LSC's funding limits highlight a harsh reality: severely limited resources will not meet the breadth and depth of the legal need. How, then, should resources be focused? (178) To provide some limiting principle in light of inadequate funding, the California Commission on Access to Justice recommends the goal of guaranteeing legal representation for low-income folks in situations where a person with the financial means to do so would employ counsel. (179) Even limiting our expectations in this way, lawyers in the rural United States--facing constraints of time, money, and conflicts of interest--will be hard pressed to achieve comprehensive access to justice. Indeed, rural lawyers, like their urban counterparts, cannot and should not be expected to shoulder the entire burden alone. As we expand on in Part V, rural lawyers will benefit greatly from community partners who can help serve the full range of client needs, which often also reflect community-wide needs. In the next Section, we consider some additional types of resources that may ameliorate the rural access to justice need.

  2. THINKING OUTSIDE THE (LEGAL) BOX: USING EXISTING AND INNOVATIVE RESOURCES TO MEET RURAL LEGAL NEEDS

    1. Using Technology and Transportation to Bridge Distance

      Technology can bridge spatial divides quickly and efficiently, (180) and it is thus increasingly used to enhance rural access to justice. Fax, Internet, and case-management software have become, with some exceptions, fairly commonplace. (181) Electronic forms and filing can ease access to the judicial system for individuals without a lawyer. Online dispute resolution systems provide means to resolve conflicts without the need for travel. (183)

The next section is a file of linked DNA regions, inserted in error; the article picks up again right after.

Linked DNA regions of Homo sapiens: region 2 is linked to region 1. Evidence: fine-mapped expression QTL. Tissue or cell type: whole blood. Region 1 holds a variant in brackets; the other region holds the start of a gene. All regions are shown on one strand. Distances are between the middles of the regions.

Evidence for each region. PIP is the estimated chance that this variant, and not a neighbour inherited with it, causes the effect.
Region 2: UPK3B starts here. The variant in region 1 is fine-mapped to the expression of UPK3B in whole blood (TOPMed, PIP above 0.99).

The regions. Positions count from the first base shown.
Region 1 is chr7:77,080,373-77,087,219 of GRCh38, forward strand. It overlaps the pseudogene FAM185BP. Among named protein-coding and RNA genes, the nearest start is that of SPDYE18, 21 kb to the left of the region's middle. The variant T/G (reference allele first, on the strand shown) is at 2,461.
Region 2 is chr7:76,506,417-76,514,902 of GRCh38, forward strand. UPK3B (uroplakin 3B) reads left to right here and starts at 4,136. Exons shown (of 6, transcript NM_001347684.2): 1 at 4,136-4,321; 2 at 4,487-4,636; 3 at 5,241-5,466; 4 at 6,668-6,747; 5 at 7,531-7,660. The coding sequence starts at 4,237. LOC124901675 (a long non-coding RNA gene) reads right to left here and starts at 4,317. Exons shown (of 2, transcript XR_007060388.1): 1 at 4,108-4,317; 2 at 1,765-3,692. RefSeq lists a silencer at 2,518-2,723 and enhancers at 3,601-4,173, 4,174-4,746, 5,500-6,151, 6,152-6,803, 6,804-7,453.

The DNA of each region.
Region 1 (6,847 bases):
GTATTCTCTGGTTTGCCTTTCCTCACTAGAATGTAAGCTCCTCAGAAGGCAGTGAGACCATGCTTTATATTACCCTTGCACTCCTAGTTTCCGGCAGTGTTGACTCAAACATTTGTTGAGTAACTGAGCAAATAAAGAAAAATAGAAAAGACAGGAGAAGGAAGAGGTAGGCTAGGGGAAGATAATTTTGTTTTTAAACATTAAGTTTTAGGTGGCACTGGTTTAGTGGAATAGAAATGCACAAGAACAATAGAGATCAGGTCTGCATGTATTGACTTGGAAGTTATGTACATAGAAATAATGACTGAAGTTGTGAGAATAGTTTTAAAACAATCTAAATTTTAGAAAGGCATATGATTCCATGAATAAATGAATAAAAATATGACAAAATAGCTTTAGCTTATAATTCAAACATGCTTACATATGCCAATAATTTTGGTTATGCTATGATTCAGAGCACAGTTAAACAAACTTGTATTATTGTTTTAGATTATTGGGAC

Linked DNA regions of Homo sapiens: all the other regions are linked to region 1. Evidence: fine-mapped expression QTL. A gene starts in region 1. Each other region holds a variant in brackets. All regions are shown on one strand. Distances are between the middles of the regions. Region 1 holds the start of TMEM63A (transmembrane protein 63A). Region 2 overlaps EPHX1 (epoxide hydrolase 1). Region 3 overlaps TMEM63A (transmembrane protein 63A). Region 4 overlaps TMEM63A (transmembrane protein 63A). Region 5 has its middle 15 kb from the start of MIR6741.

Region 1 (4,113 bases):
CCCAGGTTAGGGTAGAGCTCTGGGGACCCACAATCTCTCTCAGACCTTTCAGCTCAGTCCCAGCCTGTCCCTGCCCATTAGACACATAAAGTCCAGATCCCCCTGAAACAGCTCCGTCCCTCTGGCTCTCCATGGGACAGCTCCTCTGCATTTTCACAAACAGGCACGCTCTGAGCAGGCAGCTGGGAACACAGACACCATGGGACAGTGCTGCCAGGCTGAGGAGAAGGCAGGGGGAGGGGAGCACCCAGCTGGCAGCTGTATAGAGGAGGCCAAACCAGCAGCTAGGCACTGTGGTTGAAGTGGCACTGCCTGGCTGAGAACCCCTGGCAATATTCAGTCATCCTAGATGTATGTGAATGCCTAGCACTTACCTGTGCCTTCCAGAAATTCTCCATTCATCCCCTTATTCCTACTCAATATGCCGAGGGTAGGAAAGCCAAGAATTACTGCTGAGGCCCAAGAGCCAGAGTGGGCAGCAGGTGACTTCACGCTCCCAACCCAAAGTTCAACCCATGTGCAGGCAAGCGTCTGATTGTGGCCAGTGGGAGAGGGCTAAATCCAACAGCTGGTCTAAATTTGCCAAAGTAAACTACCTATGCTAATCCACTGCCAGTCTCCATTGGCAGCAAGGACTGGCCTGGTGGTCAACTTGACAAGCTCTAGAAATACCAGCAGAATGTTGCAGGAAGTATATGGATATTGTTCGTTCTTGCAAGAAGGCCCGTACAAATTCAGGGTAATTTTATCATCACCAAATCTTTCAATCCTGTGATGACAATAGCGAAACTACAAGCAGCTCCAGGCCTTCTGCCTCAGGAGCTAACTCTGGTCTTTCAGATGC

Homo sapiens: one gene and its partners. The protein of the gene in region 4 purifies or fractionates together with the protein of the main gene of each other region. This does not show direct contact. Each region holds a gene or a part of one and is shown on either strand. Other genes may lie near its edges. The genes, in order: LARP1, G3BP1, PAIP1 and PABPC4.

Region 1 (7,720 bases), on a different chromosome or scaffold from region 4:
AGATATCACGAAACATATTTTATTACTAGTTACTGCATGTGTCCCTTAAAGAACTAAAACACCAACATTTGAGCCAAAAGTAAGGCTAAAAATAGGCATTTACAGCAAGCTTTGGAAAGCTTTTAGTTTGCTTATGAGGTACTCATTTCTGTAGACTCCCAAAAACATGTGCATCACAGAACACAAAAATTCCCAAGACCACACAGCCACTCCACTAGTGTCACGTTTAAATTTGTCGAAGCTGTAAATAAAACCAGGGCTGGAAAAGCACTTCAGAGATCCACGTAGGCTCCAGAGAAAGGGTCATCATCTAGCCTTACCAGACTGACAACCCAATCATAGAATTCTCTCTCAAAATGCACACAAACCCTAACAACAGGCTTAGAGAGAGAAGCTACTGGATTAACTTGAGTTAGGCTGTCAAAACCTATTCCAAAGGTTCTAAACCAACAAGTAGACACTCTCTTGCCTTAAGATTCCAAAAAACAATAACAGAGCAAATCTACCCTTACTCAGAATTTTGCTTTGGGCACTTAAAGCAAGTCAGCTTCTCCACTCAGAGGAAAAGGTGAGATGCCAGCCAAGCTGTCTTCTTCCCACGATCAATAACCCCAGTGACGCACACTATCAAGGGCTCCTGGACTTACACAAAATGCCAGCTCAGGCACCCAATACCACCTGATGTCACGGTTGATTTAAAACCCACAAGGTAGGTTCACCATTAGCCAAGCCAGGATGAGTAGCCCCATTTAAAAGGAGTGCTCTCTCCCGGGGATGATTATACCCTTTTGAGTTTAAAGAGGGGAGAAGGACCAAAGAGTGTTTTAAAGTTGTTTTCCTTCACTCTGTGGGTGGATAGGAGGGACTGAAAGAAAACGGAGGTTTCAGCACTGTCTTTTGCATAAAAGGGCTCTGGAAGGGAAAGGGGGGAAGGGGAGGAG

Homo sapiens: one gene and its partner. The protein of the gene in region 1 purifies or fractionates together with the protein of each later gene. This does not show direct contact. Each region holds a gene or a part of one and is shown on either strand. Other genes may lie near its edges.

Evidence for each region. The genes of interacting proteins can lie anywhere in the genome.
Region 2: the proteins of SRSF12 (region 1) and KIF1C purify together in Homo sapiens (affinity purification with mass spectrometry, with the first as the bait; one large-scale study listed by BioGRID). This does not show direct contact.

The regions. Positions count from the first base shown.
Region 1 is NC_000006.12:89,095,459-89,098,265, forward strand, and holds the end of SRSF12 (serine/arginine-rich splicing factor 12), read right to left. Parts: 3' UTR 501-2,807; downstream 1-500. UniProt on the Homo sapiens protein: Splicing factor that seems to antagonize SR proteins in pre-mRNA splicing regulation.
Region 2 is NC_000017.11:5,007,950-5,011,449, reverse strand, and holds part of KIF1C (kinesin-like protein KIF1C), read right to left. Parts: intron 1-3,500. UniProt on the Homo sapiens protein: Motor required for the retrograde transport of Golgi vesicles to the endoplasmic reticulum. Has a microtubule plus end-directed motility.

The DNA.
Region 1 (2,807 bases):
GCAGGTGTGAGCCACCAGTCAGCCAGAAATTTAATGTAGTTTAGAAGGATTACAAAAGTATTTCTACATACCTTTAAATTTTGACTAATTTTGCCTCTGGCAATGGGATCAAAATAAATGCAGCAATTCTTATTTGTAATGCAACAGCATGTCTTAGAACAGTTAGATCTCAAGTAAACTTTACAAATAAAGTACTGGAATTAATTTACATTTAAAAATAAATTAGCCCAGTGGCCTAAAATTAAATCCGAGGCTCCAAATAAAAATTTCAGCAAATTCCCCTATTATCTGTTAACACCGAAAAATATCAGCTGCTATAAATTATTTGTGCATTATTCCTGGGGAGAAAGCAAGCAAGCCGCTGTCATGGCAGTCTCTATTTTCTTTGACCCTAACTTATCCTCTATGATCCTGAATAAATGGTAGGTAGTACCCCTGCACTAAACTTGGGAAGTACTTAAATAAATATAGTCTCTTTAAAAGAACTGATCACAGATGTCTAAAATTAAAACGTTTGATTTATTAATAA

Skype and other video call conferencing technologies have gained some traction in providing legal services in hard-to-reach places. (184) Montana courts, for example, use audio-visual conferencing to connect attorneys to courts, (185) and Montana Legal Services pioneered the use of video-conferencing to hold workshops on how to file for bankruptcy. (186) Technology also makes it easier for lawyers to find and connect with each other across distances, which facilitates mentoring and networking. (187) This can also alleviate some of the pressure on a rural practitioner to be a generalist.

      Technology also becomes more important in the face of courthouse closures. Video streaming can replace a fully staffed, local court, (188) though service interruption and poor video quality are associated pitfalls. Technology also has limitations when it comes to controlling a remote witness or attorney. (189) Further, not all individuals have access to the Internet. For example about 70 percent of Montana (190) and South Dakota households have Internet access, (191) compared to 83.5 percent in Alaska. (192) Even in tech-savvy California, a quarter of homes have no Internet access. (193)